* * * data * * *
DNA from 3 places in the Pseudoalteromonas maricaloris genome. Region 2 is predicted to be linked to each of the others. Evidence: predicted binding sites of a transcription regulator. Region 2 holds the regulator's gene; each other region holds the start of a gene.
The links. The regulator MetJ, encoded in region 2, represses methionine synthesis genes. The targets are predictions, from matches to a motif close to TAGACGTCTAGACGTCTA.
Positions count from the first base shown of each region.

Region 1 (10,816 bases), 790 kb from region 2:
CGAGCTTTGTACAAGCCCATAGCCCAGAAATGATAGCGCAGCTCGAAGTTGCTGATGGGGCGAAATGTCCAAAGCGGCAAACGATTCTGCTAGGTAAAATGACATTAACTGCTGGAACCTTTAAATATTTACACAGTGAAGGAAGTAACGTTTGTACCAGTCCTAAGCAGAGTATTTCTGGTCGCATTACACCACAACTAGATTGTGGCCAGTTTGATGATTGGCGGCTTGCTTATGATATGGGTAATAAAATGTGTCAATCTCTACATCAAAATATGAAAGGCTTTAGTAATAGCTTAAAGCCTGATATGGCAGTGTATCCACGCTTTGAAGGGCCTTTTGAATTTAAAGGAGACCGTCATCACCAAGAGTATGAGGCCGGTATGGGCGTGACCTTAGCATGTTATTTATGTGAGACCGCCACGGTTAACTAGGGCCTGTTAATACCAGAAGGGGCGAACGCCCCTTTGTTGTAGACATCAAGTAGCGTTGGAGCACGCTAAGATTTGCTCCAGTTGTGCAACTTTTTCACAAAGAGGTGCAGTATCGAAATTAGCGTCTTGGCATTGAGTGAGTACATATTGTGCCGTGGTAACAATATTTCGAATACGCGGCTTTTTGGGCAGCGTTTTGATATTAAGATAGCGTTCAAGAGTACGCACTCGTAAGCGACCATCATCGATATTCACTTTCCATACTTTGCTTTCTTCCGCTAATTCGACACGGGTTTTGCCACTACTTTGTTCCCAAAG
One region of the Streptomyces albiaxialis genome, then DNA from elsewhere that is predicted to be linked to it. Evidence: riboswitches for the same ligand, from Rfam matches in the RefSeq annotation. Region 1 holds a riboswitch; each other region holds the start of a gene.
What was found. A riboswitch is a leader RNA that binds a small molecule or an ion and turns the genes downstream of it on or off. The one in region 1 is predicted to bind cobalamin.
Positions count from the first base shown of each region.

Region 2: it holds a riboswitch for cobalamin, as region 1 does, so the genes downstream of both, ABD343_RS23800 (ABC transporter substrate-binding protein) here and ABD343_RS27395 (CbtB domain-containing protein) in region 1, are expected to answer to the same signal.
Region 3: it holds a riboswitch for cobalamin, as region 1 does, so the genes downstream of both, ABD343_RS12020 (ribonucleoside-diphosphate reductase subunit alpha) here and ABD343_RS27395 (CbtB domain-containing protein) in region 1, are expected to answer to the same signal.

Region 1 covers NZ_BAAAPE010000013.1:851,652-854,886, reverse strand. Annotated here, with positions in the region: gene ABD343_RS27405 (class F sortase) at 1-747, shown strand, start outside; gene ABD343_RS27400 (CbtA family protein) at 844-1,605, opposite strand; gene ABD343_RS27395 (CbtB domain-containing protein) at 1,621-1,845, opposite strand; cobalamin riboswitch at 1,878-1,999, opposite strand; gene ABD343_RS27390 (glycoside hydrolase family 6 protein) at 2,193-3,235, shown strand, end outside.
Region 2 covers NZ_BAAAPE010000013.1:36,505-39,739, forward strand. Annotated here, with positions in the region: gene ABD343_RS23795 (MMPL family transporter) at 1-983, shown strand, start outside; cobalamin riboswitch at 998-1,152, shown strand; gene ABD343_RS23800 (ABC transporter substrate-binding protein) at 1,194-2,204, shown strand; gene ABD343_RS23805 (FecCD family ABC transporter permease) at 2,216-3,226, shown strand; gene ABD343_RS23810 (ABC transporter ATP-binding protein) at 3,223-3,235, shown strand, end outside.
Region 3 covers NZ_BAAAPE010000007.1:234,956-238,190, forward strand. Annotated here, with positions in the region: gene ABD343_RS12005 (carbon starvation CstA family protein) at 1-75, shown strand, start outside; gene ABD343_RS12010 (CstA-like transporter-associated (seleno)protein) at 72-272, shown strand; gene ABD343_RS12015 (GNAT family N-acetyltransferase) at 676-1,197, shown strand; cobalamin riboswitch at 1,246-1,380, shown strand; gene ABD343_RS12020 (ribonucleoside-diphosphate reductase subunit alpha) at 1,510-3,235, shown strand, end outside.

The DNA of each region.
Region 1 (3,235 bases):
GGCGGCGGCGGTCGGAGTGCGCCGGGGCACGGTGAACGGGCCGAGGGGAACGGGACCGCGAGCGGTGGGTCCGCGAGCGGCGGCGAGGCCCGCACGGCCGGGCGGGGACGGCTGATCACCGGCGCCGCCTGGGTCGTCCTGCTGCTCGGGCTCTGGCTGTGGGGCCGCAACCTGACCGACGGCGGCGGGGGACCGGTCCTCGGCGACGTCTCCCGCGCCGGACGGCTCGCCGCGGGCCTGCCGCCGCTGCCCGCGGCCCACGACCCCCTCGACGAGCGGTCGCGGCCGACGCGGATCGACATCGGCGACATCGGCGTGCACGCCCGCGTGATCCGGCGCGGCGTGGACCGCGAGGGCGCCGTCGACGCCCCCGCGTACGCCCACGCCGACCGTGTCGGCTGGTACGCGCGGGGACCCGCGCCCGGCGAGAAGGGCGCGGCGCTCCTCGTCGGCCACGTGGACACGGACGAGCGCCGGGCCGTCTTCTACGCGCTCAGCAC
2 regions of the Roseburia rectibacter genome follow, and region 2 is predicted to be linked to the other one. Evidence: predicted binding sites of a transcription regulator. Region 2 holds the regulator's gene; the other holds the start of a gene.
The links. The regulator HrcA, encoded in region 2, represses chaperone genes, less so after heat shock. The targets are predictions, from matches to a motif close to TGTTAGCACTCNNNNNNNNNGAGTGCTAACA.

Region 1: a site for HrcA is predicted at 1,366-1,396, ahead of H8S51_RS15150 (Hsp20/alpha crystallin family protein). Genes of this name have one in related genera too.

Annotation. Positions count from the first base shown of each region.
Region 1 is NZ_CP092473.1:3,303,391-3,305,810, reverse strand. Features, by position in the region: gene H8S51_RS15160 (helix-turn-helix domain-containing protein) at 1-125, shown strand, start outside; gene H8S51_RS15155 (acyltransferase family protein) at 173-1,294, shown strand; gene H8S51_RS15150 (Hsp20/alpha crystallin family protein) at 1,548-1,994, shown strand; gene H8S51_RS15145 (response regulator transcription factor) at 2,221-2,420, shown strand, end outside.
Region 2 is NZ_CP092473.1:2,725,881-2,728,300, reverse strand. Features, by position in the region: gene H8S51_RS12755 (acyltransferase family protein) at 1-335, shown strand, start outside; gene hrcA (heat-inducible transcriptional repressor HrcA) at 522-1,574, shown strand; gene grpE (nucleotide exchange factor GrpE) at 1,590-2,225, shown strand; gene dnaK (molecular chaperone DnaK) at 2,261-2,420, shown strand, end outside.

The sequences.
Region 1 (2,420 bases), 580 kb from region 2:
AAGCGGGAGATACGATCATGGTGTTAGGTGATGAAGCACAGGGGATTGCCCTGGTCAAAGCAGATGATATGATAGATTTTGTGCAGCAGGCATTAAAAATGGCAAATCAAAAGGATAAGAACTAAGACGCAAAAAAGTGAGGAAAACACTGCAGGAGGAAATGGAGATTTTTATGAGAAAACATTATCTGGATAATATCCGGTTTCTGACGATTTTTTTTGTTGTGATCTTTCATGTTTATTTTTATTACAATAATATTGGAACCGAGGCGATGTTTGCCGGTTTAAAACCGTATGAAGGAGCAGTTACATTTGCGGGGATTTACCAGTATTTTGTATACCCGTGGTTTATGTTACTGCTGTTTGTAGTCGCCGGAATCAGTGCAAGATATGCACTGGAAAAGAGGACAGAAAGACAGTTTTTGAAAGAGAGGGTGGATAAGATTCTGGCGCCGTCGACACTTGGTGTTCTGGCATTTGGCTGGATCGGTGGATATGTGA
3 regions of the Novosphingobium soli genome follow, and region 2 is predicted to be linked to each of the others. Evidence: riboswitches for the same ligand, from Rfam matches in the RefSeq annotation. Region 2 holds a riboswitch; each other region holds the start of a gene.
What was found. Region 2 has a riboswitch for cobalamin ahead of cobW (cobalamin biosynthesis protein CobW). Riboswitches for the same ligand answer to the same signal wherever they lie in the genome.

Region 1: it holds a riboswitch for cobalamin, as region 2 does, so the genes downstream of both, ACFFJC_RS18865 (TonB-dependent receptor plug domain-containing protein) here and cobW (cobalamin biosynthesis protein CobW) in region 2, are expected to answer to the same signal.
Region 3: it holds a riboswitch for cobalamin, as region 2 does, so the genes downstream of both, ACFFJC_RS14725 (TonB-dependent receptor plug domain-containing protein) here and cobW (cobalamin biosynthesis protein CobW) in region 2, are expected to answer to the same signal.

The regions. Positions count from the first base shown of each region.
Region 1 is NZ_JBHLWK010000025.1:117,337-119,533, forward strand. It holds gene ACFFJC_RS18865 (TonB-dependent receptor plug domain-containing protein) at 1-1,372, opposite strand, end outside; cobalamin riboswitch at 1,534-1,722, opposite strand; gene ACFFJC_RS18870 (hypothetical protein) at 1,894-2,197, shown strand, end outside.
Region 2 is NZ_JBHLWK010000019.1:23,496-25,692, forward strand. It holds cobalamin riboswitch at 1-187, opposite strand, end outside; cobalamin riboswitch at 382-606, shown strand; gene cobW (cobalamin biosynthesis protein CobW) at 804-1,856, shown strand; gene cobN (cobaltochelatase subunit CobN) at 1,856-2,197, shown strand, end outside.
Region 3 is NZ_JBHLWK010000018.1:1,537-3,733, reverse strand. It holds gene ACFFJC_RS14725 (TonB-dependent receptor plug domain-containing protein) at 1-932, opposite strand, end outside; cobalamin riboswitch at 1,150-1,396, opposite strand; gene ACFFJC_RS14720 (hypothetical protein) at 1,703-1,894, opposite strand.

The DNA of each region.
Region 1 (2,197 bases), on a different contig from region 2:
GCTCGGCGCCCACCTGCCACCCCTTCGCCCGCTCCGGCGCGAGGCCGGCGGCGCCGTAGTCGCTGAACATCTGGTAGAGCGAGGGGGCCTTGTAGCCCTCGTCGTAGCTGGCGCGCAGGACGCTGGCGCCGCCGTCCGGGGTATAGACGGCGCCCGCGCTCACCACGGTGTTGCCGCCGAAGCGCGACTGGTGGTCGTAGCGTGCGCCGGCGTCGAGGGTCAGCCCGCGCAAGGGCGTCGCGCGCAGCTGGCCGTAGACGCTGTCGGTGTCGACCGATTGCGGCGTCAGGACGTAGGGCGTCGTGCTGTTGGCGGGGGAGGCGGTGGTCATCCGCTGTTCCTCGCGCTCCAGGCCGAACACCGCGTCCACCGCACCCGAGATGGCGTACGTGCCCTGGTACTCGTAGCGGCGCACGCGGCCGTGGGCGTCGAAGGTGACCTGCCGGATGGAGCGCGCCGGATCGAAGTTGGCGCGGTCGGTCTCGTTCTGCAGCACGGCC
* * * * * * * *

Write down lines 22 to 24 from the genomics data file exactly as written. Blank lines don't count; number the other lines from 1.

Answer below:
Region 2 is NZ_CP092473.1:2,725,881-2,728,300, reverse strand. Features, by position in the region: gene H8S51_RS12755 (acyltransferase family protein) at 1-335, shown strand, start outside; gene hrcA (heat-inducible transcriptional repressor HrcA) at 522-1,574, shown strand; gene grpE (nucleotide exchange factor GrpE) at 1,590-2,225, shown strand; gene dnaK (molecular chaperone DnaK) at 2,261-2,420, shown strand, end outside.

The sequences.
Region 1 (2,420 bases), 580 kb from region 2: